Sunday, November 13, 2016

Water and Weaving

We keep hearing it. Climate change is the most important issue of our time.

We know how war and emmigration wreak havoc on weaving traditions, but it seems that fewer people have considered the destructive effects of climate change.  I was reminded of this once again this morning while I read the newsletter that Threads of Life sends around. Threads of Life is a fair trade business headquartered on Bali that specializes in indigenous textile revival, particularly in Eastern Indonesia.  They wrote, " some regions, climate change and landscape-level changes are affecting weavers' abilities to maintain the economic viability of their dye traditions..."

I know what they are talking about. A friend tells me that the weavers on Sumba Island have been suffering from a persistent drought. The women and children have to walk so far everyday to get a bucket of water that they have neither time nor energy left to weave, even though their well being depends on the income from weaving.

And on the nearby island of Savu another friend has described how the people are carving a waterway using the most primitive of implements, arduous, back-breaking and achingly slow under the burning rays of the sun. And if the last of the wells goes dry? What then? Such uncertainty confronts them.

I know that uncertainty, even though it is not my own life hanging in the balance. My Weaving Centre in North Sumatra is also in trouble. No significant rain has fallen for eight months. I must confront the issue of environmental revival in order to work on textile revival. The two go hand in hand. I have encouraged Lasma to plant trees, but if it doesn't rain, she can neither plant nor maintain them. What to do? We have drilled a good well, but underground water needs to be replenished too. Using up reserves is only a short-term answer. No answer at all, in fact.

Lasma tells me that the children are getting sick because the air has not been scrubbed by rain. Most of the wells in the village have gone dry and people have nothing to drink. Our well is deeper and we share our water...but when will our well go dry, too? Worrisome.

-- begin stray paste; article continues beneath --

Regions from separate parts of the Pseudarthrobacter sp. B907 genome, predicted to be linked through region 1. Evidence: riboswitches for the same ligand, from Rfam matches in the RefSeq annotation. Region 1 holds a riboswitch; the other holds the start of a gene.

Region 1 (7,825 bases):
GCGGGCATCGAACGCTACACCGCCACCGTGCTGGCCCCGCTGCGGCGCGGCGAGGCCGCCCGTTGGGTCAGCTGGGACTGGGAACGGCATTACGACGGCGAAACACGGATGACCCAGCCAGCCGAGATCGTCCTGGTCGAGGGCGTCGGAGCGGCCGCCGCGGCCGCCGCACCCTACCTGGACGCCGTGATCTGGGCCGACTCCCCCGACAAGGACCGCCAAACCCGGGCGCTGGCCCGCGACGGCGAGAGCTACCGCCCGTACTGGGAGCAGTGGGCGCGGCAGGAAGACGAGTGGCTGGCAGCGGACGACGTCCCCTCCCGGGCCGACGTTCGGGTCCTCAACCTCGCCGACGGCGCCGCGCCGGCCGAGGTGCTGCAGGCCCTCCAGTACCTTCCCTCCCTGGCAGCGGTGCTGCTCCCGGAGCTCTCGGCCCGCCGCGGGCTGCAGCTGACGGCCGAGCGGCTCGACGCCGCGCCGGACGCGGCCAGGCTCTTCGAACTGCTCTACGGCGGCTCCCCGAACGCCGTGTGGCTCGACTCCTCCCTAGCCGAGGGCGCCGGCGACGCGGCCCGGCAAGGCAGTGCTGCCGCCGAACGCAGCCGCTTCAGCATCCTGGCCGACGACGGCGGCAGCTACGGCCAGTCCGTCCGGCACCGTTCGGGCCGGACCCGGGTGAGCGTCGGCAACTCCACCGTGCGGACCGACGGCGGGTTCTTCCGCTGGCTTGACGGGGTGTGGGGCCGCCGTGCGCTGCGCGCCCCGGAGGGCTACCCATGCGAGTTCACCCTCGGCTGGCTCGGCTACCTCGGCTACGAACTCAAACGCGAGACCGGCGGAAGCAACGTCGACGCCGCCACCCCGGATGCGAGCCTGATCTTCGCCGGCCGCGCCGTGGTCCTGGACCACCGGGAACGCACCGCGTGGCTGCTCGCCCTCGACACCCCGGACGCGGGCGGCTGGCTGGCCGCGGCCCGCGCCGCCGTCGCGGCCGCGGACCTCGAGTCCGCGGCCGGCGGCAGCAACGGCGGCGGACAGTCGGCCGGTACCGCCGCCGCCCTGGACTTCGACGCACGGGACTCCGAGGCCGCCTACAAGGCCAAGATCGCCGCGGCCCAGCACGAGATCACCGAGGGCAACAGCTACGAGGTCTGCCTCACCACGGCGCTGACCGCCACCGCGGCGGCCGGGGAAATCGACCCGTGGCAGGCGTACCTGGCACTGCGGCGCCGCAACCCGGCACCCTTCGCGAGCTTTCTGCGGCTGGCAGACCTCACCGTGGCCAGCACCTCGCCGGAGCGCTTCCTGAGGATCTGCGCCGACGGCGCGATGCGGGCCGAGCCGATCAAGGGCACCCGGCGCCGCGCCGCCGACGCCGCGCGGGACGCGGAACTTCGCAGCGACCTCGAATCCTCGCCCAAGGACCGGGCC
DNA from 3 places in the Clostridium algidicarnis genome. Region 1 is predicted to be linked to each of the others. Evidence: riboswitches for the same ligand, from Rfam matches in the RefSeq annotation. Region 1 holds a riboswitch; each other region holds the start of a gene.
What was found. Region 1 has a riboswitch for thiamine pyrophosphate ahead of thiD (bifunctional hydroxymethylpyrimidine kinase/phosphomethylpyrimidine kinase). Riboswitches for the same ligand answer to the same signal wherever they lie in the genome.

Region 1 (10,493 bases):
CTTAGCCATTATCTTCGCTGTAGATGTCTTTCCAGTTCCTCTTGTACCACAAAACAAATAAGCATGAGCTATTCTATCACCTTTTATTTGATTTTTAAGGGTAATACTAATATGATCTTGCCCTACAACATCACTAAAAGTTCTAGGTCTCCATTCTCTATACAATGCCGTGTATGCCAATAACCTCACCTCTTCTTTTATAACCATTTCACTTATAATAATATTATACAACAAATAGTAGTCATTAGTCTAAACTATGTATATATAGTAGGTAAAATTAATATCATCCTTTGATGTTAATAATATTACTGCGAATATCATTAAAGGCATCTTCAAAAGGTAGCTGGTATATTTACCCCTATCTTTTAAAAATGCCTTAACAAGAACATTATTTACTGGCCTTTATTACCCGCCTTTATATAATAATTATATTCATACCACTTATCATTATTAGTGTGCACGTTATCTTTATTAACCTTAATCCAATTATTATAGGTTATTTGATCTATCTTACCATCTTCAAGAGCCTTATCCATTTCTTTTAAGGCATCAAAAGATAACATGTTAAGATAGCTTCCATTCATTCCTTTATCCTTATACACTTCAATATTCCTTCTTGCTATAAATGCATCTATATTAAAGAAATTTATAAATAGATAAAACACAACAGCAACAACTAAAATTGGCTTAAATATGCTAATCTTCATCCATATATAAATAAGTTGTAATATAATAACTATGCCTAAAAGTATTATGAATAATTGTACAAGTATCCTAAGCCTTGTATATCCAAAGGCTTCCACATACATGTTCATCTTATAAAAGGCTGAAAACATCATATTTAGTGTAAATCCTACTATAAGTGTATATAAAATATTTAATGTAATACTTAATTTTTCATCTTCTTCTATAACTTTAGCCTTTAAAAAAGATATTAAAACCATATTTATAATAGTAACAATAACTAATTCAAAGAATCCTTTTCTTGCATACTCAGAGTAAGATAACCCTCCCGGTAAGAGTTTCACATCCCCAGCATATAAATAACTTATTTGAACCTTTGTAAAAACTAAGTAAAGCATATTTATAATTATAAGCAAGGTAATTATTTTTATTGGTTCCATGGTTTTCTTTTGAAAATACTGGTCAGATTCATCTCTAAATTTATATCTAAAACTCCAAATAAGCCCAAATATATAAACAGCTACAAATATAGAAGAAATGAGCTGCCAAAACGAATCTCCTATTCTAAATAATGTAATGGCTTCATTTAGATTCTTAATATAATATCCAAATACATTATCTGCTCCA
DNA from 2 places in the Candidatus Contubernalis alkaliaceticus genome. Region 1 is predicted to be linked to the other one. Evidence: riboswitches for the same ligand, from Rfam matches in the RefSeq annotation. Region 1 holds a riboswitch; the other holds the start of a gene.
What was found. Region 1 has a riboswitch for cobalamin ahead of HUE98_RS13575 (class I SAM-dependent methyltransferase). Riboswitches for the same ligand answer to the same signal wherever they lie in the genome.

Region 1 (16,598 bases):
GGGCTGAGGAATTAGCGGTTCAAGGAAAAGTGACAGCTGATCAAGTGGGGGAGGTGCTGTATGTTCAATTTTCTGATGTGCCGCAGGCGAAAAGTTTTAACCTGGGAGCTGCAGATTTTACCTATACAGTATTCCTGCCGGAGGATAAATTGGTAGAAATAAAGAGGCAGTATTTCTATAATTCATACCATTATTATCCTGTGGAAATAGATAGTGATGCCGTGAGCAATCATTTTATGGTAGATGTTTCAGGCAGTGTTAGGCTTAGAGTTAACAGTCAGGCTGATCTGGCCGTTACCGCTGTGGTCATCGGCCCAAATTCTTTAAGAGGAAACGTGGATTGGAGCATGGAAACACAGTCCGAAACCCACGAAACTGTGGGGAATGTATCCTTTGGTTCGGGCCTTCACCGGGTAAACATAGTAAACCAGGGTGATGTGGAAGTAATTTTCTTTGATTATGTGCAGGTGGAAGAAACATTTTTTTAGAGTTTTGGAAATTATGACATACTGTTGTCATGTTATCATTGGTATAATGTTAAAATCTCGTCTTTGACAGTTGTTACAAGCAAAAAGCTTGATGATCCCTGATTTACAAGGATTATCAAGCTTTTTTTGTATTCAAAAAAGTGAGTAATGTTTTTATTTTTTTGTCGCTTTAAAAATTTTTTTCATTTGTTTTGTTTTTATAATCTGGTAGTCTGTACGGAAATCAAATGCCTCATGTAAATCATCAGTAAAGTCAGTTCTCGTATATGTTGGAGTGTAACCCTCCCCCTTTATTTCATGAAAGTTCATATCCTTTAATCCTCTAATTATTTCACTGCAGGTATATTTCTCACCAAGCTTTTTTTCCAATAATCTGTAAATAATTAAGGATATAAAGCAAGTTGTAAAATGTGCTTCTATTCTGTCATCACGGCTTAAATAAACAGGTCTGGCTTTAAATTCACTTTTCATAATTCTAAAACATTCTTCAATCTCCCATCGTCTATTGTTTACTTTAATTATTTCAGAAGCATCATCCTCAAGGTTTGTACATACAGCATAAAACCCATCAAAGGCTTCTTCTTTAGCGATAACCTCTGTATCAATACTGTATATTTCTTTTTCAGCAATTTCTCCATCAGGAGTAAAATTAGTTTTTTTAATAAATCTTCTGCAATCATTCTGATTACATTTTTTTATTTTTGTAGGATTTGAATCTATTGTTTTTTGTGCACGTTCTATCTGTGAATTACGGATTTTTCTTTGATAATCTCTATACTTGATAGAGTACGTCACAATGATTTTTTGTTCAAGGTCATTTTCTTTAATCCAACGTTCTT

Yesterday a young man from the village contacted me because his mother had not been able to pay his university fees for four months. His family depends on the proceeds from farming. They are all desperate. Will he have to give up his education -- and his future? Will they have to move? To where? When will the rains fall again? Will it be enough?

For this reason I have kept my ear to the ground. I have been impressed by technologies that I have stumbled across in which the moisture in the air is collected and transformed into usable water, for example, using temperature differentials that normally take place between day and night (condensation). Most of these technologies are applied for plant growth.

One technology that I have found applies to the production of potable water. It is a SuntoWater invention. It uses a salt material to absorb moisture from the air, then extracts the water using the heat from the sun, in a low-energy, repetitive cycle. The exciting part is that it is capable of producing between 150 and 375 liters each day. Distilled and drinkable. Always clean. 

Besides the water that it produces, a major advantage of this system is that it cuts out the use of plastic bottles, a major pollutant (and eye-sore) in North Sumatra, and also the CO2 emissions entailed when water has to be trucked in. In the long run, it is also cheaper than purchasing water. Imagine self-sufficiency in water supply, every household producing its own.

The invention offers tremendous scope for the entire world, and especially those beset by crisis. Alas, the price is most palatable for people in California where the machine is produced. One of the major markets targeted is those with swimming pools and those confronted with very high water bills. For them, the machine pays for itself within a few years. But the price is too high for people in North Sumatra whose incomes are ridiculously low (unless they are corrupt). I hope that the company will consider a strategy such as that practised by Wakawaka, the company that produces solar-generators. Every sale in the first world includes a kind of tax that is donated in the form of solar-generators to people in crisis torn areas of the world. (My pulang kampung team are the only ones on their 'impact map' in North Sumatra because my friends, Wiebo Tierlink and Dirk van Uitert, donated waka-wakas to the team. Check out North Sumatra. )

Another promising invention that I have found is the Groasis, which was declared a National Icon for The Netherlands for 2016 because of its potential to do good for the world. This clever little Dutch invention is affordable and has anti-desertification as its goal. It has the capacity to harvest dew and store water. Each facilitates the growth of a sapling or three (any species) and even food plants in combination with it. That growth utilizes 90% less water compared to regular farming. The box, made of recycled material, biodegrades as the tree grows and presents no pollution problem. The need for boxes is phased out as the trees create moister microclimates. I think I'll bring a couple with me to North Sumatra next time I go.